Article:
DK: This last week has been pretty awesome. I haven’t got a clue how many stories have hit the front page. On Monday, after the Microsoft press call was over, there was just so much information flying around. Trying to make sense of it all and put an accurate story up in a timely manner was a real challenge. I’d like to think we covered everything pretty well between us all though. D: So which slice of E3 news excited you the most?
DK: I actually thought the Microsoft conference was a bit poor; I’ve got nothing against Kinect, and some of the new games using Kinect looked pretty interesting, I was just hoping for a few more new game announcements. I’m not really a big Halo fan, so the news of the two new Halo games didn’t really interest me.
What stole the show for me was the new trailer and gameplay demo
for Assassin’s Creed: Revelations
. The cinematic trailer actually gave me goose bumps when I saw it. D: Was there anything that didn’t appear, or left you a little disappointed?
DK: I was just hoping for something new. The 360 is really crying out for some new exclusive IP’s in my opinion. I was also hoping for a new Rainbow Six or Splinter Cell announcement from Ubi.D: Seeing as how TA has moved on so much and is now coping with covering these massive events in some detail, how do you see our site and community developing over the course of the year? With the new speedier servers and stronger than ever support what’s next for TA?
DK: It's insane really to think what Rich has built here; the community is the best of any of the websites I have used in the past. I'd like to think that the way the site is growing and improving all the time, people won't need to even visit any other sites, that it's the only site for 360 gamers to get all their news, honest reviews, write blogs, check their scores, find solutions and chat to like minded people. There really isn't any need to visit anywhere else.
Who knows what new features will be added. I love the way an idea from one member of the community can get discussed and developed. The addition of blogs was great last year and something I wasn’t expecting at all.D: How much time would you say you spend working or supporting TA each week? Often behind the scenes work gets taken for granted, but the news output has been vastly improved with the induction of new staff. Articles don’t write themselves after all!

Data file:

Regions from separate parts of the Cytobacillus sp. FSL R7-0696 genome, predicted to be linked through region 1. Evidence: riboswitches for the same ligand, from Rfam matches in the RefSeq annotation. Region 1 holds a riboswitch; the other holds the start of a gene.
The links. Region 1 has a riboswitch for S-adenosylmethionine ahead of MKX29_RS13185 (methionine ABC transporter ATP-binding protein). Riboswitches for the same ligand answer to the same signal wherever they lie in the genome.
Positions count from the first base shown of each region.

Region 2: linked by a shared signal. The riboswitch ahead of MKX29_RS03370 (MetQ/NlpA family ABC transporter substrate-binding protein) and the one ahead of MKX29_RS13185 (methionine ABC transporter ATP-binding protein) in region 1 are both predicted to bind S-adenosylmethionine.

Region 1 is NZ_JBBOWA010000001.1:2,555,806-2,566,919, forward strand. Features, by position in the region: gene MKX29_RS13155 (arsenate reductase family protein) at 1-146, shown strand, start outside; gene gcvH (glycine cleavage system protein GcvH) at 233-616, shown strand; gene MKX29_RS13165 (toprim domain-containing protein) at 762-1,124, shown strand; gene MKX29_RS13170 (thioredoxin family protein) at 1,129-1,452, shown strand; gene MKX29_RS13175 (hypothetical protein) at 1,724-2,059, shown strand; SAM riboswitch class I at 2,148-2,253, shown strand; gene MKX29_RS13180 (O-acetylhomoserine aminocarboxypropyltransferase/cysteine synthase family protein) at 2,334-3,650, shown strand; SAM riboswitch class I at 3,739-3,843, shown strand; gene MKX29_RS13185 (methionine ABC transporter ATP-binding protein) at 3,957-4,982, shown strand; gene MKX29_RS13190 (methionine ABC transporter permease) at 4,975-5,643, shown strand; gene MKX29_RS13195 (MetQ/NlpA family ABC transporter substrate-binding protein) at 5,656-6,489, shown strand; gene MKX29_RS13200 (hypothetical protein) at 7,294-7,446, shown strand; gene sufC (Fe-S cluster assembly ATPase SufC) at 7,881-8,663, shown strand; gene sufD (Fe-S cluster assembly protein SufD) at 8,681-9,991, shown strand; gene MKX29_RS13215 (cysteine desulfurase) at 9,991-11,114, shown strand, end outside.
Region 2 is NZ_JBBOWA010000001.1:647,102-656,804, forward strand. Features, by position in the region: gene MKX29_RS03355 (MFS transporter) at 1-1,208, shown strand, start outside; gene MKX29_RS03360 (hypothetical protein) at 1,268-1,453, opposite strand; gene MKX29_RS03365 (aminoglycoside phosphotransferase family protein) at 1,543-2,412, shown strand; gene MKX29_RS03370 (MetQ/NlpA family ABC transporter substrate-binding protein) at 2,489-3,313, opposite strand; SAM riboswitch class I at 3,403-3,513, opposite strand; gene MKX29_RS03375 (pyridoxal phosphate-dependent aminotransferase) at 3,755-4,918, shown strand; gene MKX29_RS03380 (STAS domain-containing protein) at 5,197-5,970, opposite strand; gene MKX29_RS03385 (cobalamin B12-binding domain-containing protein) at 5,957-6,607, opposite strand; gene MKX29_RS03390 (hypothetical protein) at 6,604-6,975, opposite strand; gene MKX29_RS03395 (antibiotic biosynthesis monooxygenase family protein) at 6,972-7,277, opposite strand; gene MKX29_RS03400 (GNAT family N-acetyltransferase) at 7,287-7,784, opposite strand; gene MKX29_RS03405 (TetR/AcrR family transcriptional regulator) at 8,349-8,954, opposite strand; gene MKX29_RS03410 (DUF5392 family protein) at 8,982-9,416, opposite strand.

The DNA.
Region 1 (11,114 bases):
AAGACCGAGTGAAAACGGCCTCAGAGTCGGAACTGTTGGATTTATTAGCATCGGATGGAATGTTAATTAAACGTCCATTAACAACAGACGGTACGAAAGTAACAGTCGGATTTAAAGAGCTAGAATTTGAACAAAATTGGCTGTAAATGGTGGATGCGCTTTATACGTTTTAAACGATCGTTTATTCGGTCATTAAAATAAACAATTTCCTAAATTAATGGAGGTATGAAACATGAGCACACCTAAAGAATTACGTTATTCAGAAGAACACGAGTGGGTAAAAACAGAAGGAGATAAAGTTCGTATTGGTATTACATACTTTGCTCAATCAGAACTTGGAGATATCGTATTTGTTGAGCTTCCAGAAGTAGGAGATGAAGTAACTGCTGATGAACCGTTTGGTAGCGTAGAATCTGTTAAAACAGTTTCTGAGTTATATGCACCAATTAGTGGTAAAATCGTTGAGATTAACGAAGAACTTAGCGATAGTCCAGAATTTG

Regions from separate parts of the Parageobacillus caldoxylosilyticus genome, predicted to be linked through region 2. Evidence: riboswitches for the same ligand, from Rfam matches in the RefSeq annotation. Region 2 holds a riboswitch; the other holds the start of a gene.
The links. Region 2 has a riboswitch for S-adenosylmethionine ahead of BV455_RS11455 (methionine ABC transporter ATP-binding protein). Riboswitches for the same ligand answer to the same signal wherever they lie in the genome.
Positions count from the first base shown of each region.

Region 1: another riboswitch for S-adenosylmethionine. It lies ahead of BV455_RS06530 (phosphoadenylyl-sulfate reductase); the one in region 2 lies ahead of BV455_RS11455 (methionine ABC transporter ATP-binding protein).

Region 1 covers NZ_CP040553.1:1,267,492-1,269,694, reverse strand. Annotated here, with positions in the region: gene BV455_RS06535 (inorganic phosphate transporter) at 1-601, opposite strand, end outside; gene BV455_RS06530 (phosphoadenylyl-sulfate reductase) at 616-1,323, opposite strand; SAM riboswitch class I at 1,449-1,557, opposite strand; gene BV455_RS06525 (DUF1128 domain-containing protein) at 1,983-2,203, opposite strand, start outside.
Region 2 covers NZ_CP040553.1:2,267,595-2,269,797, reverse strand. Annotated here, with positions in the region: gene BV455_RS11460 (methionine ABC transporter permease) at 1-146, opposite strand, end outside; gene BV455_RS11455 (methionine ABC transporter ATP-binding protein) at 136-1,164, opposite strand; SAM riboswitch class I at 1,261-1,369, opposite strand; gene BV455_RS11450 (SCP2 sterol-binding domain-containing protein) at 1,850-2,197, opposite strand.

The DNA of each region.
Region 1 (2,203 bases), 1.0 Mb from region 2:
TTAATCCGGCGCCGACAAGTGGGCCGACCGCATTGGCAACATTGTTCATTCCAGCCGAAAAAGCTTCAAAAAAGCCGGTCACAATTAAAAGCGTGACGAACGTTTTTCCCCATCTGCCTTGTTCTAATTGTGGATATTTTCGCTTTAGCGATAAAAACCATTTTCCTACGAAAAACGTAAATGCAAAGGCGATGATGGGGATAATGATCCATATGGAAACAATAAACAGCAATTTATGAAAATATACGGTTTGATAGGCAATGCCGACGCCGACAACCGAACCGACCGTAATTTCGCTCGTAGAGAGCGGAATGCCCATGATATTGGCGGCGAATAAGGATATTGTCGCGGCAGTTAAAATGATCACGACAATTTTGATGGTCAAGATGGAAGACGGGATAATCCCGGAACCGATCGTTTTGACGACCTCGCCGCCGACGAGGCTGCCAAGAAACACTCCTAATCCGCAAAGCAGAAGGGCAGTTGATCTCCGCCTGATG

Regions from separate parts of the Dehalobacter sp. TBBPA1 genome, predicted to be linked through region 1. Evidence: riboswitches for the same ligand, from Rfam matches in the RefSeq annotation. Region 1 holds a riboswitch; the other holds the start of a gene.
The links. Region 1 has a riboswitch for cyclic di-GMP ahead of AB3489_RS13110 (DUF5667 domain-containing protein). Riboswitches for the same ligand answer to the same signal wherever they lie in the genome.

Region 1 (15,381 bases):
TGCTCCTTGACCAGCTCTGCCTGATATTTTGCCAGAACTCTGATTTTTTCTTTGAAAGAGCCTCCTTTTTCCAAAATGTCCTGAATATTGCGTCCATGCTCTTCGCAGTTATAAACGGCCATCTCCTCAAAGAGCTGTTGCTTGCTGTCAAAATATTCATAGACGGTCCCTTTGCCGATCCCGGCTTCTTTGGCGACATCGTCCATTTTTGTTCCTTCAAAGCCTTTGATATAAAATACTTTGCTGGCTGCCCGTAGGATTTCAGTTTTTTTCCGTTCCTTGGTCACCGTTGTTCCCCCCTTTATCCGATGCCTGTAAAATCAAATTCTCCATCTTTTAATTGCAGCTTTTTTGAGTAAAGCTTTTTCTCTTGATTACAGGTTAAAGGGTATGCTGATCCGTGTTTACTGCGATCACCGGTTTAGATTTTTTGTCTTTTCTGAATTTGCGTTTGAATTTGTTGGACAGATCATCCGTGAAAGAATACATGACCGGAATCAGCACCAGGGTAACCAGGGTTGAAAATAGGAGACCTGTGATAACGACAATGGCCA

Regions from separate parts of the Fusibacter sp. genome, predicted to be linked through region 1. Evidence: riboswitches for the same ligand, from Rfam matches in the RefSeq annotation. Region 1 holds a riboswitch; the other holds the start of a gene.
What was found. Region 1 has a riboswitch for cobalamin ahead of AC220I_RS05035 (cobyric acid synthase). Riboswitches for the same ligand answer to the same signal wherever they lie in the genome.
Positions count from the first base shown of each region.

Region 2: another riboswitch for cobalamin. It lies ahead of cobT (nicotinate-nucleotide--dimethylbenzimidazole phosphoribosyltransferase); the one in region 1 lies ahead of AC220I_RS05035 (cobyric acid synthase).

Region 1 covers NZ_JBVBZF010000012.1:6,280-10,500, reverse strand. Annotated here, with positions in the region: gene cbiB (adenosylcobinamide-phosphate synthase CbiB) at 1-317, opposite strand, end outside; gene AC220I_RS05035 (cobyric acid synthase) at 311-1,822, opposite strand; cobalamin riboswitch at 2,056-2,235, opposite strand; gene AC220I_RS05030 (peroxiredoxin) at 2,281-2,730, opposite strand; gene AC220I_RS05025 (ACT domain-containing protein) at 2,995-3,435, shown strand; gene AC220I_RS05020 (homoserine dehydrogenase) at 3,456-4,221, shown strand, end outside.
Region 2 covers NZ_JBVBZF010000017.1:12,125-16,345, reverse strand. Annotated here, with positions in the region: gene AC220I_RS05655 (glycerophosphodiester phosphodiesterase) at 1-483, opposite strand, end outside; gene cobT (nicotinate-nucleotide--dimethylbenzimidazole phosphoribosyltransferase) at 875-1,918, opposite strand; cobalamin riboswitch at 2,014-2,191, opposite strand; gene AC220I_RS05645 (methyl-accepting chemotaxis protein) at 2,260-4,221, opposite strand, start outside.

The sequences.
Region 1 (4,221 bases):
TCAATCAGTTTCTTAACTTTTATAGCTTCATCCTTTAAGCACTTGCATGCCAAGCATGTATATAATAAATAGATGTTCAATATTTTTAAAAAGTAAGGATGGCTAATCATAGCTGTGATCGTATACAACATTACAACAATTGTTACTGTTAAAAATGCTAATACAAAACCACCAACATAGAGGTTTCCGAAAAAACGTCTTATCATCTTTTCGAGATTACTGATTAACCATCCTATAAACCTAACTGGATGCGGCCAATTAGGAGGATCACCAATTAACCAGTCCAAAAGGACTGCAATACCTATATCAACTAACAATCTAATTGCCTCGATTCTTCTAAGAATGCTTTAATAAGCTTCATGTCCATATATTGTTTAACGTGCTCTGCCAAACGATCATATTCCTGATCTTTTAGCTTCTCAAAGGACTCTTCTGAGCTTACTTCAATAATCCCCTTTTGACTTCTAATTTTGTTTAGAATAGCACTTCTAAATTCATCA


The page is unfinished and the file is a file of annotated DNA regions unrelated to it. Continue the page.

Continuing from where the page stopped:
DK: On an average day, I will be checking the internet for news, checking the Newshound boards, writing up stories and checking other ‘hounds stories while I am at work, and then again when I get home. Depending on how much news is out there, it could be anything from 2 hours to 5 hours. This Monday with E3, I spent most of the day anyway checking for any pre-E3 news while I was in work. I got home around 6pm my time, sat at my PC, and only moved to grab a sandwich and have a shower before getting back into it. It was around 3am, I think, before I stopped.
I pretty much give the job as much free time as I can spare. D: Being a man of few words in your bio, if you had to sum yourself up in four words to encapsulate yourself outside the world of Xbox and Xbox LIVE, what would you say? I opt for ‘Professional geek. Casual nerd’ in my bio.
DK: Music Mad, Transformers addict.D: Thanks for your time spent completing this Community Interview; anything else you’d like to shoehorn in here before we lock you back in the dank Newshound room, constantly refreshing news sources for the latest info?
DK: Thanks for letting me have a waffle Davie. If any of the community want to befriend me on live or on here then feel free, I’m a pretty easy-going guy, and having some new boosting buddies is always great.
Another week, another Community Interview done. Thanks to DaveKinetic for taking the time to participate. Next week we’ll be grilling another community member on their various traits and gaming habits. And remember...
If you’d like to be featured in a future Community Interview, or would like to nominate a gamer on this site to be featured themselves, please send a PM to DavieMarshall